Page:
Movement Generation defines Just Transition as:
A framework for a fair shift to an economy that is ecologically sustainable, equitable and just for all its members. After centuries of global plunder, the profit-driven, growth-dependent, industrial economy is severely undermining the life support systems of the planet. An economy based on extracting from a finite system faster than the capacity of the system to regenerate will eventually come to an end—either through collapse or through our intentional re-organization.
A Just Transition requires us to build a visionary economy for life in a way that is very different than the economy we are in now. Constructing a visionary economy for life calls for strategies that democratize, decentralize and diversify economic activity while we damper down consumption, and (re)distribute resources and power. Just Transition initiatives shift the economy from dirty energy to energy democracy, from funding highways to expanding public transit, from incinerators and landfills to zero waste, from industrial food systems to food sovereignty, from gentrification to community land rights, and from rampant destructive development to ecosystem restoration. Core to a Just Transition is deep democracy in which workers and communities have control over the decisions that affect their daily lives.
Explicitly name Just Transition as a goal within the 100% regenerative policy. Critical to any policy that aims to achieve 100% regenerative energy is a Just Transition framework that turns the entire energy system on its head. Just Transition is often thought of as a transition that is focused on solely labor and jobs. However, Just Transition is about a fundamental shift in our economy from an extraction based economy to one that is democratic, equitable, and regenerative.
Just Transition moves away from profit-driven corporations and fossil fuel industries, such as oil refineries, gas power plants, coal plants, and large pipelines. Just Transition addresses past harms, especially those committed against Tribal nations who have suffered the destruction and contamination of their land, air, and water.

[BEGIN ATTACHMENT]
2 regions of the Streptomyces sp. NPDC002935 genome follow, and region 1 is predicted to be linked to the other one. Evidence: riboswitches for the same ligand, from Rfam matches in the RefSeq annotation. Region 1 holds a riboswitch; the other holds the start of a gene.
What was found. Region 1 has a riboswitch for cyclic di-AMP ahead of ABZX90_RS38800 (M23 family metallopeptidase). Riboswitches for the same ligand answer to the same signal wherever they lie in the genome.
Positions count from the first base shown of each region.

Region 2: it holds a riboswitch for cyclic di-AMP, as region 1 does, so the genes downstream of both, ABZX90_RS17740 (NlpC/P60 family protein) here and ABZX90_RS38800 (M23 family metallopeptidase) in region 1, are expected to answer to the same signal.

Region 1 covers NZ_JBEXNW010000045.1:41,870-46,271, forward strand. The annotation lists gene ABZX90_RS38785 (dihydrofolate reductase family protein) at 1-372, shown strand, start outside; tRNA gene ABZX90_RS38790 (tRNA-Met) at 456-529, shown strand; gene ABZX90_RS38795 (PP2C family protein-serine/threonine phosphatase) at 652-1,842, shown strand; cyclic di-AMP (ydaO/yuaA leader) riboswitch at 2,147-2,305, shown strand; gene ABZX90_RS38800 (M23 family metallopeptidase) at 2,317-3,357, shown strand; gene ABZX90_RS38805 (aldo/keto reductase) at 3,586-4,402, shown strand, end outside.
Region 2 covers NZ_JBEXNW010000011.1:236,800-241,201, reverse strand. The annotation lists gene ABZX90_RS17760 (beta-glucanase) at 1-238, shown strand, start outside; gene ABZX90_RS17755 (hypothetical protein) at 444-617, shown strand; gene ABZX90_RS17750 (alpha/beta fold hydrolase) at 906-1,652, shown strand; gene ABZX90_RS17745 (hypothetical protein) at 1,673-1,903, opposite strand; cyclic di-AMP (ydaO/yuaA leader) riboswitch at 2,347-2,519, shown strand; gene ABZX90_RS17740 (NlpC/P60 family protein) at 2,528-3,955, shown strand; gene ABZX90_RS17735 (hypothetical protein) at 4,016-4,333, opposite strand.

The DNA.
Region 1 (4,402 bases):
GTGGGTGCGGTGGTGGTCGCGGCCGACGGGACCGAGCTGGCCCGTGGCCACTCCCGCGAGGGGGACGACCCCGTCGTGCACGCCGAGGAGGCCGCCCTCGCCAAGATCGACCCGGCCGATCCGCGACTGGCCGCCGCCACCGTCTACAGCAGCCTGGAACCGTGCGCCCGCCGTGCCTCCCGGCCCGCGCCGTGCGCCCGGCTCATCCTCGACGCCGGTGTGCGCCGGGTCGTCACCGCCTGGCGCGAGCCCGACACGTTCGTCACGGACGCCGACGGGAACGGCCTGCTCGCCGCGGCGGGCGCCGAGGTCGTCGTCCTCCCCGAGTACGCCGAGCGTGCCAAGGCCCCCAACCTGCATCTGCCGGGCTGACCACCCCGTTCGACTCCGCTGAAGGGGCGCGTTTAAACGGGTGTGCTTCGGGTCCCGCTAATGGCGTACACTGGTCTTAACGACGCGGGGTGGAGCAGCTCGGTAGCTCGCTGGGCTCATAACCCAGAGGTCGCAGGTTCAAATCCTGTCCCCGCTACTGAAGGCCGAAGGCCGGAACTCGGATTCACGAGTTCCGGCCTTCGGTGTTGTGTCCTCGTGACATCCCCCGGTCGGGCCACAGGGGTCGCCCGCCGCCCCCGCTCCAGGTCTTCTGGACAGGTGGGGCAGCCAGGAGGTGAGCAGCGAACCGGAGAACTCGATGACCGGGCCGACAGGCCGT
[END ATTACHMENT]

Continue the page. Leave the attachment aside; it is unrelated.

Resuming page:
Just Transition focuses on deep energy democracy where frontline communities are represented and are leaders in decision-making bodies, and where we shift money out of politics and into regenerative energy structures and economies. Many states and local equitable energy and climate justice policies are adopting definitions of Just Transition and are utilizing the Just Transition framework to address systemic inequalities that have long-plagued energy policies, and to imagine a people-centered and just energy system.
Example of support for a Just Transition from Indigenous communities in New Mexico: “Despite providing electricity to the rest of the state for over 56 years, our people continue to go without adequate access to water, electricity and roads. A Just Energy Transition bill would address these structural inequalities to invest in the infrastructure we need to build a just economy.”